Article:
Buttons and Movie Clips can both be used to create interaction within a Flash Movie. Both have their positives and their negatives.
Many people like to use a button because it can display itself in different states (normal, over, and down), without any coding at all.
Creating a Button
To create a button, insert a symbol like you normally would.
Name your button, and make sure you select button, from the Symbol Type drop down.
This will open up the button so you can edit it.
Editing a Button
If you want to edit an existing button, you will need to double click on it from either the Library, or the Stage.
You will see your timeline where you normally do. However, the timeline will appear slightly different. Instead of a series of frames which can display, you will see four (4) frames, each with a label above.
As with a normal timeline, you can create multiple layers so that you can create text on top of a shape, or more complicated. You can put anything you want inside of that time line, although another button would not be recommended. This allows you to put a graphic, or a symbol like a movie clip. By adding a movie clip you can have some animation going on during one of the states for your button, if you want.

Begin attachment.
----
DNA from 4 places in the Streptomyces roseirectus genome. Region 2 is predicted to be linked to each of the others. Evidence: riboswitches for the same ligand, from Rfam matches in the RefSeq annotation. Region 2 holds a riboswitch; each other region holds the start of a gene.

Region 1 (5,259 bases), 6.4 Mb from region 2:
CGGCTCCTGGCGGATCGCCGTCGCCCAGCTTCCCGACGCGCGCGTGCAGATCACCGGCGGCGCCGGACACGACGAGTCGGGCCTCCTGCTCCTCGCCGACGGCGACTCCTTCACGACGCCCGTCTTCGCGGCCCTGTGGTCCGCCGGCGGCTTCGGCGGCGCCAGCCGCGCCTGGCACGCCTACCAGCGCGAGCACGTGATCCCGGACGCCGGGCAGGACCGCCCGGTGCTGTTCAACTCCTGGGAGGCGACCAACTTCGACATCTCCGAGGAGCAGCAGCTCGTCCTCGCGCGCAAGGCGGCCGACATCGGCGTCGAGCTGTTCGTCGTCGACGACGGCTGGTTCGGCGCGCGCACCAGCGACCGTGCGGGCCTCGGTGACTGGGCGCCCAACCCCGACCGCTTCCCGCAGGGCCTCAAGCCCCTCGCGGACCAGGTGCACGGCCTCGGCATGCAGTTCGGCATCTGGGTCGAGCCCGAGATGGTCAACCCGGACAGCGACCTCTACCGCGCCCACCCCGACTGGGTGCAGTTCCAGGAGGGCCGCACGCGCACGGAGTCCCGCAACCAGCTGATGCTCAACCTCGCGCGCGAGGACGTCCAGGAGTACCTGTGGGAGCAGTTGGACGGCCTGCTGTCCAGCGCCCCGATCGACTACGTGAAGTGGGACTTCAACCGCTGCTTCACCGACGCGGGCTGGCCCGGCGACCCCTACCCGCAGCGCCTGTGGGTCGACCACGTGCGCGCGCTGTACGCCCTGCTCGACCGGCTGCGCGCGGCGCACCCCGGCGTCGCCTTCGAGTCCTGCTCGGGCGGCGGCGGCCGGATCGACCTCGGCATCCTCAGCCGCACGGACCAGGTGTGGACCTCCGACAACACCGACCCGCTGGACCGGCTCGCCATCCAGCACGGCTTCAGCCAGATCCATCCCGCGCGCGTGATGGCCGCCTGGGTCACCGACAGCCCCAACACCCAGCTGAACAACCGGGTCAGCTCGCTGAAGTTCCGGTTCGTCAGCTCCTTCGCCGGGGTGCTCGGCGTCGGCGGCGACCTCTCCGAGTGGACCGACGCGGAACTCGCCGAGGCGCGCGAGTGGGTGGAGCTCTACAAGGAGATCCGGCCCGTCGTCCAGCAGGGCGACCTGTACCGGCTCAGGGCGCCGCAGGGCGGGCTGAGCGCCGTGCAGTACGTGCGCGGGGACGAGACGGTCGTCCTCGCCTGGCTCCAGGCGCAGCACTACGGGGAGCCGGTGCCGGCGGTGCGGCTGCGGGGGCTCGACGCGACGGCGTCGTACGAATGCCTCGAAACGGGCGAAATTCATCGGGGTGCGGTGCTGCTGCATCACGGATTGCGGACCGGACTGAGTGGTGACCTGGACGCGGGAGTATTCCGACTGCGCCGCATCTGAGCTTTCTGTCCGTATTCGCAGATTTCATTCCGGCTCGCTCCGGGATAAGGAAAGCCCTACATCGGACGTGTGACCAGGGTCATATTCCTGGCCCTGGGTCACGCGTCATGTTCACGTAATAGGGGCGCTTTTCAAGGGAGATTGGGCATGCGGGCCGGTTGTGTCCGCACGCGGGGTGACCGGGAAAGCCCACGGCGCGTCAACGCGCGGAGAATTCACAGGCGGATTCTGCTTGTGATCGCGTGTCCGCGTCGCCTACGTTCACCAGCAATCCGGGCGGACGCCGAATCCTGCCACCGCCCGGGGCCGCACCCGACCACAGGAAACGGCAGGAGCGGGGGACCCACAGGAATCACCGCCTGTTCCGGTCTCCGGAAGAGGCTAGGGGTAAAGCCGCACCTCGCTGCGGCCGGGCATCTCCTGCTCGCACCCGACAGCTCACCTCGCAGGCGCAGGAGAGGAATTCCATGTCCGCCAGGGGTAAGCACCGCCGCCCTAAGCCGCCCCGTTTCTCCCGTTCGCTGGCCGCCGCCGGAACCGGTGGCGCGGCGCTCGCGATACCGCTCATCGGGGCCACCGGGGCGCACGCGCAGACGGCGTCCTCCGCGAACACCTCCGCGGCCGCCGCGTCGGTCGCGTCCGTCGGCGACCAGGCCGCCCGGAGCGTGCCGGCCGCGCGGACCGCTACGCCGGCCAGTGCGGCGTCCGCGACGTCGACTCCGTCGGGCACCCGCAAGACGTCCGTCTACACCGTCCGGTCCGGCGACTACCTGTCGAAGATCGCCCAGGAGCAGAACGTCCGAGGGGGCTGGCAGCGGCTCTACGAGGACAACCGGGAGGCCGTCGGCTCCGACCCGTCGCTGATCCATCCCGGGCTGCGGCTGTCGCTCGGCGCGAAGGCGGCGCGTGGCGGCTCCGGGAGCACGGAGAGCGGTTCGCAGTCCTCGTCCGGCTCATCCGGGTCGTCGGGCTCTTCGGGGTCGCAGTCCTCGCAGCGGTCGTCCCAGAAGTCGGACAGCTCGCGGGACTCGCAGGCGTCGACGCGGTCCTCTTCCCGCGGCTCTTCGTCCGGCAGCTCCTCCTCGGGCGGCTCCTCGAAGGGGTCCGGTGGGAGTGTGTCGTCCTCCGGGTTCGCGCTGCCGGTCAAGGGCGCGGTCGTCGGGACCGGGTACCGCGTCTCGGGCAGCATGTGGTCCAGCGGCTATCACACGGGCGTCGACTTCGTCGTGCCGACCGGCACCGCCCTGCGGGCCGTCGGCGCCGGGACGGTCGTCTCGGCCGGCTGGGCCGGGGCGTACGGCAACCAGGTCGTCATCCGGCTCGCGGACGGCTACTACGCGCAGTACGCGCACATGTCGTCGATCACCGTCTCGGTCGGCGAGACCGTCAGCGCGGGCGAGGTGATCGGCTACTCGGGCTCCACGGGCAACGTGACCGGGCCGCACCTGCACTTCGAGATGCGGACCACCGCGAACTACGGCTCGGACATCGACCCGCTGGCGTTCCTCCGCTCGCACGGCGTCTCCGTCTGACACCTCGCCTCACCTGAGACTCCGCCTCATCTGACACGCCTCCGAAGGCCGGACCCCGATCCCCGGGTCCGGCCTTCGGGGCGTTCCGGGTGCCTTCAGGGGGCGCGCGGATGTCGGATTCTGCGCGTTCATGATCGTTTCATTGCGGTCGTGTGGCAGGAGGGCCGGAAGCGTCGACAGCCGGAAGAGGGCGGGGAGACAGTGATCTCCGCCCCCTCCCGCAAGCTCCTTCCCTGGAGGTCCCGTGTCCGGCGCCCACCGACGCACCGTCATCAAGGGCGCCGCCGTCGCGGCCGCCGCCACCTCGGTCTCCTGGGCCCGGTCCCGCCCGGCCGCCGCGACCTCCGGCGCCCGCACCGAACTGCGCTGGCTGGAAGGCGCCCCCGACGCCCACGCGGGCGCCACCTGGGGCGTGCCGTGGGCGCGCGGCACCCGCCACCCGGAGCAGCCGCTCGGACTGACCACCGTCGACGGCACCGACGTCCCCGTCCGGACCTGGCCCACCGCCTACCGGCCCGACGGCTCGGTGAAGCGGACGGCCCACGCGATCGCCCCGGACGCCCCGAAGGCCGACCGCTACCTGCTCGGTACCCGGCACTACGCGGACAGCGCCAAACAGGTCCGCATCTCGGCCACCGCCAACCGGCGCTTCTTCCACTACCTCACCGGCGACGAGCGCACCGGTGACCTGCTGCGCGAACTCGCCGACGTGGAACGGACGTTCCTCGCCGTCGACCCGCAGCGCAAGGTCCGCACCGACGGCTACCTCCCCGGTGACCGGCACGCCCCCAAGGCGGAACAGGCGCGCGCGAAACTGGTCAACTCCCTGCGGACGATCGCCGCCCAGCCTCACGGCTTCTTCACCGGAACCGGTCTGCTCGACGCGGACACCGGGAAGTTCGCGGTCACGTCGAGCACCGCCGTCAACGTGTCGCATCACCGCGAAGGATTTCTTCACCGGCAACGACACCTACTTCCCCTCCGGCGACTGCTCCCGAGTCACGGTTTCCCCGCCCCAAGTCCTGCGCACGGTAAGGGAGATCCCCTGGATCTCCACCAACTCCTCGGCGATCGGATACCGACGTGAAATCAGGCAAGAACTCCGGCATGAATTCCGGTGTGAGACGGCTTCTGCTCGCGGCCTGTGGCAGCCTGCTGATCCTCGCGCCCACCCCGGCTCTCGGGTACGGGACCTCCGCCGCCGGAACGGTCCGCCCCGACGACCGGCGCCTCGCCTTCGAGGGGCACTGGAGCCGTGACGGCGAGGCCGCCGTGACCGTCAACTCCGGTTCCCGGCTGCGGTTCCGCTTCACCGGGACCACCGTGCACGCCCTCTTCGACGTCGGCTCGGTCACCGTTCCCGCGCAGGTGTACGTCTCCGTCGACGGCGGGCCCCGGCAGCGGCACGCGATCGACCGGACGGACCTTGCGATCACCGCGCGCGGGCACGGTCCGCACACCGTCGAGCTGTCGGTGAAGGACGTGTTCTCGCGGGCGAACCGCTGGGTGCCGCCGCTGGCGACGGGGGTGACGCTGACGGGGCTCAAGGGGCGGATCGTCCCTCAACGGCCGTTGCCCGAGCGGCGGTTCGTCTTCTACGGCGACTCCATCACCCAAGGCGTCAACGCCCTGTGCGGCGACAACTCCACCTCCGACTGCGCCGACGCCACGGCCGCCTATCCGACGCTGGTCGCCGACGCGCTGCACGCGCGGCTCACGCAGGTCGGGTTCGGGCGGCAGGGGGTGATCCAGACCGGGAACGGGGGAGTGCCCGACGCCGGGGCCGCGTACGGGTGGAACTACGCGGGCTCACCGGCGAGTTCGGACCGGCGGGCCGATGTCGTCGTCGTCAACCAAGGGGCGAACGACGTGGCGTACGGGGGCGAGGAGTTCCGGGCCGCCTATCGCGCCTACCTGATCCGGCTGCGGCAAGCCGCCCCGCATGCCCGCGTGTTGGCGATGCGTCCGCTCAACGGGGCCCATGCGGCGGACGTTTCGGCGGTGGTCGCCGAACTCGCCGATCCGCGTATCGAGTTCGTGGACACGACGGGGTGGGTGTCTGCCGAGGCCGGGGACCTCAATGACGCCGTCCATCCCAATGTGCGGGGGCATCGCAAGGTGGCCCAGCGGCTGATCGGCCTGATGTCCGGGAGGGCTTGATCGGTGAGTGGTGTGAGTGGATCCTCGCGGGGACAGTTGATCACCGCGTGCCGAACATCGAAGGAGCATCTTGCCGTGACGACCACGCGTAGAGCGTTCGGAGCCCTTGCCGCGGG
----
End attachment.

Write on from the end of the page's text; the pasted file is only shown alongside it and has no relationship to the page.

These three of four frames define a different state for the button: Up, Over, and Down. These will be displayed to the end user. However, a fourth state, the Hit state is also defined, and has a special purpose.
The up state is what a user normally sees when the mouse is not near the button. When you are editing a movie, this is what you will also see. In some places, you may see someone refer to this as the Normal state.
This is when the user’s mouse has entered into the “hit” area. (The hit area will be discussed in a moment.) This allows the user to see that they have a roll over effect, and it has been triggered.
If the Over State is not defined, then the normal state will be displayed.
The down state is when a person clicks on a button. While the mouse button is pressed down, the down state is displayed.
If there is not Down state key frame, the Over state is displayed.
The hit state is not something that is displayed. It is not seen, either in editing the state, nor during the playback. Rather, it defines where the mouse over effect and the click area are.
Like with previous states, if it is not defined, then the previous state that is defined is used. This also means that the click area can be completely different from the area that is displayed.
In previous versions of Flash, this was important for text used as a button. It used to be only where the letters were, would it act as a hit area. This meant a mouse could be inside of a cut out of a letter (like the middle of an “O” or “A”, and not register for the button. For the last few versions however, the sounding area is properly covered. However, you may want to expand the area a bit, so a hit area can be used.